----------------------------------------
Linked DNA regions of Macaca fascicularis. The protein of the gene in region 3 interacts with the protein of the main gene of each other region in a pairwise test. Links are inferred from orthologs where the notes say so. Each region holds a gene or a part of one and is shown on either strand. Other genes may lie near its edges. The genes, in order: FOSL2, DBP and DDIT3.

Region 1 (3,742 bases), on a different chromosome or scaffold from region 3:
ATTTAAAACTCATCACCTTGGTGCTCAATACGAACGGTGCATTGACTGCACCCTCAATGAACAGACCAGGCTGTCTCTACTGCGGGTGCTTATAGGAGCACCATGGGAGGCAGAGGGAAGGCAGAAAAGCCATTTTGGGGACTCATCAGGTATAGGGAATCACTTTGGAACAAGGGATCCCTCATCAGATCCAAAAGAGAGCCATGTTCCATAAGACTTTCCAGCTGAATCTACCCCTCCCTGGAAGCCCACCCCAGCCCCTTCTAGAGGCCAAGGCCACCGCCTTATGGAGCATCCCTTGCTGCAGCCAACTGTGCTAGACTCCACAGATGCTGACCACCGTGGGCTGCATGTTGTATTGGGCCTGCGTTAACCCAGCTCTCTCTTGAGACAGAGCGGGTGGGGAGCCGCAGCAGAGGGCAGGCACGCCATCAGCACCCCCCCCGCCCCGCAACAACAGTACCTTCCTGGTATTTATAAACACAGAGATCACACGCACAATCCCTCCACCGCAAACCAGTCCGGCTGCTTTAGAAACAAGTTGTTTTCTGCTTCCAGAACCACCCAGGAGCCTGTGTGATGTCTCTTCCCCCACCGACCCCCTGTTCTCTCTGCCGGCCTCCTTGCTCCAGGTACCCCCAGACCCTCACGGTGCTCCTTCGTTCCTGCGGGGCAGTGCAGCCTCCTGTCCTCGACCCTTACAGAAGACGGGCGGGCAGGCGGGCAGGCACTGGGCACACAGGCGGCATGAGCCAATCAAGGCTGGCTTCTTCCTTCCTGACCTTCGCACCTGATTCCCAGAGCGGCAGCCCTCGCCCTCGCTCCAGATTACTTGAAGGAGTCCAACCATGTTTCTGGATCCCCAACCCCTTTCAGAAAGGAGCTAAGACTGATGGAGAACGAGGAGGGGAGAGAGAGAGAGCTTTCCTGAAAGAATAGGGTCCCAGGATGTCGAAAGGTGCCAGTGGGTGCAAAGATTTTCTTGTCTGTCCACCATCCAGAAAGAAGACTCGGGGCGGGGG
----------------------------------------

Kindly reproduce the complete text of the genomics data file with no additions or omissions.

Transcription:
Linked DNA regions of Macaca fascicularis. The protein of the gene in region 3 interacts with the protein of the main gene of each other region in a pairwise test. Links are inferred from orthologs where the notes say so. Each region holds a gene or a part of one and is shown on either strand. Other genes may lie near its edges. The genes, in order: FOSL2, DBP and DDIT3.

Region 1 (3,742 bases), on a different chromosome or scaffold from region 3:
ATTTAAAACTCATCACCTTGGTGCTCAATACGAACGGTGCATTGACTGCACCCTCAATGAACAGACCAGGCTGTCTCTACTGCGGGTGCTTATAGGAGCACCATGGGAGGCAGAGGGAAGGCAGAAAAGCCATTTTGGGGACTCATCAGGTATAGGGAATCACTTTGGAACAAGGGATCCCTCATCAGATCCAAAAGAGAGCCATGTTCCATAAGACTTTCCAGCTGAATCTACCCCTCCCTGGAAGCCCACCCCAGCCCCTTCTAGAGGCCAAGGCCACCGCCTTATGGAGCATCCCTTGCTGCAGCCAACTGTGCTAGACTCCACAGATGCTGACCACCGTGGGCTGCATGTTGTATTGGGCCTGCGTTAACCCAGCTCTCTCTTGAGACAGAGCGGGTGGGGAGCCGCAGCAGAGGGCAGGCACGCCATCAGCACCCCCCCCGCCCCGCAACAACAGTACCTTCCTGGTATTTATAAACACAGAGATCACACGCACAATCCCTCCACCGCAAACCAGTCCGGCTGCTTTAGAAACAAGTTGTTTTCTGCTTCCAGAACCACCCAGGAGCCTGTGTGATGTCTCTTCCCCCACCGACCCCCTGTTCTCTCTGCCGGCCTCCTTGCTCCAGGTACCCCCAGACCCTCACGGTGCTCCTTCGTTCCTGCGGGGCAGTGCAGCCTCCTGTCCTCGACCCTTACAGAAGACGGGCGGGCAGGCGGGCAGGCACTGGGCACACAGGCGGCATGAGCCAATCAAGGCTGGCTTCTTCCTTCCTGACCTTCGCACCTGATTCCCAGAGCGGCAGCCCTCGCCCTCGCTCCAGATTACTTGAAGGAGTCCAACCATGTTTCTGGATCCCCAACCCCTTTCAGAAAGGAGCTAAGACTGATGGAGAACGAGGAGGGGAGAGAGAGAGAGCTTTCCTGAAAGAATAGGGTCCCAGGATGTCGAAAGGTGCCAGTGGGTGCAAAGATTTTCTTGTCTGTCCACCATCCAGAAAGAAGACTCGGGGCGGGGG